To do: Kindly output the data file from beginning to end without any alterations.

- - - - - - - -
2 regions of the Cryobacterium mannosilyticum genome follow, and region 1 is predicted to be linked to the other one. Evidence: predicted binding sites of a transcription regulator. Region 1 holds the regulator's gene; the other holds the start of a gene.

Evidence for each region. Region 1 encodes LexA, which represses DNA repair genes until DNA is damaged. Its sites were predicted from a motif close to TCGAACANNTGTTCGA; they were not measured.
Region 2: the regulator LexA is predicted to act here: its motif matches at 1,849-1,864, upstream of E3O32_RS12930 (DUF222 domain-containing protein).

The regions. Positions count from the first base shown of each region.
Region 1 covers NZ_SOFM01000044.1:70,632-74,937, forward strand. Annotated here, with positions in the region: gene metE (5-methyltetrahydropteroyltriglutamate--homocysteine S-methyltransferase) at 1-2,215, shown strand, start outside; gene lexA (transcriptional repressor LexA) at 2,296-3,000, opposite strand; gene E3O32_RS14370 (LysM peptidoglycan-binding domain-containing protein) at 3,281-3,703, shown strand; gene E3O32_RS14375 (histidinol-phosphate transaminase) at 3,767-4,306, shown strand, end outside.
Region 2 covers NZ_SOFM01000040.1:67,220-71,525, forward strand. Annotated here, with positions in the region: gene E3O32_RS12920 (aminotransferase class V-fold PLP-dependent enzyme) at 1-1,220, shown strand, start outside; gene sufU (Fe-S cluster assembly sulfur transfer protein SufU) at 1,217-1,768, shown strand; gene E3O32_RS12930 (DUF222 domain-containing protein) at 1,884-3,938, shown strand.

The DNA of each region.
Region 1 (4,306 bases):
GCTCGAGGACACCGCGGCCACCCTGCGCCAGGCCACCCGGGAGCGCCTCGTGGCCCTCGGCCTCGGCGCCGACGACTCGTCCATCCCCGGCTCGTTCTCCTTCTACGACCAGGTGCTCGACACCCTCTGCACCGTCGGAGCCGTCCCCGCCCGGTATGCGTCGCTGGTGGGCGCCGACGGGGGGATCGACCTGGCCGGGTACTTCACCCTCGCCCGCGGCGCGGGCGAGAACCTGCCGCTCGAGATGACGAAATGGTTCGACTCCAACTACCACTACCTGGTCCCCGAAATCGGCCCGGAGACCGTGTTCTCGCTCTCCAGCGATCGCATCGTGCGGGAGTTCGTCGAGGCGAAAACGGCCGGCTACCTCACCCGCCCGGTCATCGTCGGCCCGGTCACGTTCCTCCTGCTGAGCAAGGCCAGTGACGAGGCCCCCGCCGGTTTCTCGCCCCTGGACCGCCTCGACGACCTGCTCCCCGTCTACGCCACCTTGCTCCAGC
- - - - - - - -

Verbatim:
2 regions of the Cryobacterium mannosilyticum genome follow, and region 1 is predicted to be linked to the other one. Evidence: predicted binding sites of a transcription regulator. Region 1 holds the regulator's gene; the other holds the start of a gene.

Evidence for each region. Region 1 encodes LexA, which represses DNA repair genes until DNA is damaged. Its sites were predicted from a motif close to TCGAACANNTGTTCGA; they were not measured.
Region 2: the regulator LexA is predicted to act here: its motif matches at 1,849-1,864, upstream of E3O32_RS12930 (DUF222 domain-containing protein).

The regions. Positions count from the first base shown of each region.
Region 1 covers NZ_SOFM01000044.1:70,632-74,937, forward strand. Annotated here, with positions in the region: gene metE (5-methyltetrahydropteroyltriglutamate--homocysteine S-methyltransferase) at 1-2,215, shown strand, start outside; gene lexA (transcriptional repressor LexA) at 2,296-3,000, opposite strand; gene E3O32_RS14370 (LysM peptidoglycan-binding domain-containing protein) at 3,281-3,703, shown strand; gene E3O32_RS14375 (histidinol-phosphate transaminase) at 3,767-4,306, shown strand, end outside.
Region 2 covers NZ_SOFM01000040.1:67,220-71,525, forward strand. Annotated here, with positions in the region: gene E3O32_RS12920 (aminotransferase class V-fold PLP-dependent enzyme) at 1-1,220, shown strand, start outside; gene sufU (Fe-S cluster assembly sulfur transfer protein SufU) at 1,217-1,768, shown strand; gene E3O32_RS12930 (DUF222 domain-containing protein) at 1,884-3,938, shown strand.

The DNA of each region.
Region 1 (4,306 bases):
GCTCGAGGACACCGCGGCCACCCTGCGCCAGGCCACCCGGGAGCGCCTCGTGGCCCTCGGCCTCGGCGCCGACGACTCGTCCATCCCCGGCTCGTTCTCCTTCTACGACCAGGTGCTCGACACCCTCTGCACCGTCGGAGCCGTCCCCGCCCGGTATGCGTCGCTGGTGGGCGCCGACGGGGGGATCGACCTGGCCGGGTACTTCACCCTCGCCCGCGGCGCGGGCGAGAACCTGCCGCTCGAGATGACGAAATGGTTCGACTCCAACTACCACTACCTGGTCCCCGAAATCGGCCCGGAGACCGTGTTCTCGCTCTCCAGCGATCGCATCGTGCGGGAGTTCGTCGAGGCGAAAACGGCCGGCTACCTCACCCGCCCGGTCATCGTCGGCCCGGTCACGTTCCTCCTGCTGAGCAAGGCCAGTGACGAGGCCCCCGCCGGTTTCTCGCCCCTGGACCGCCTCGACGACCTGCTCCCCGTCTACGCCACCTTGCTCCAGC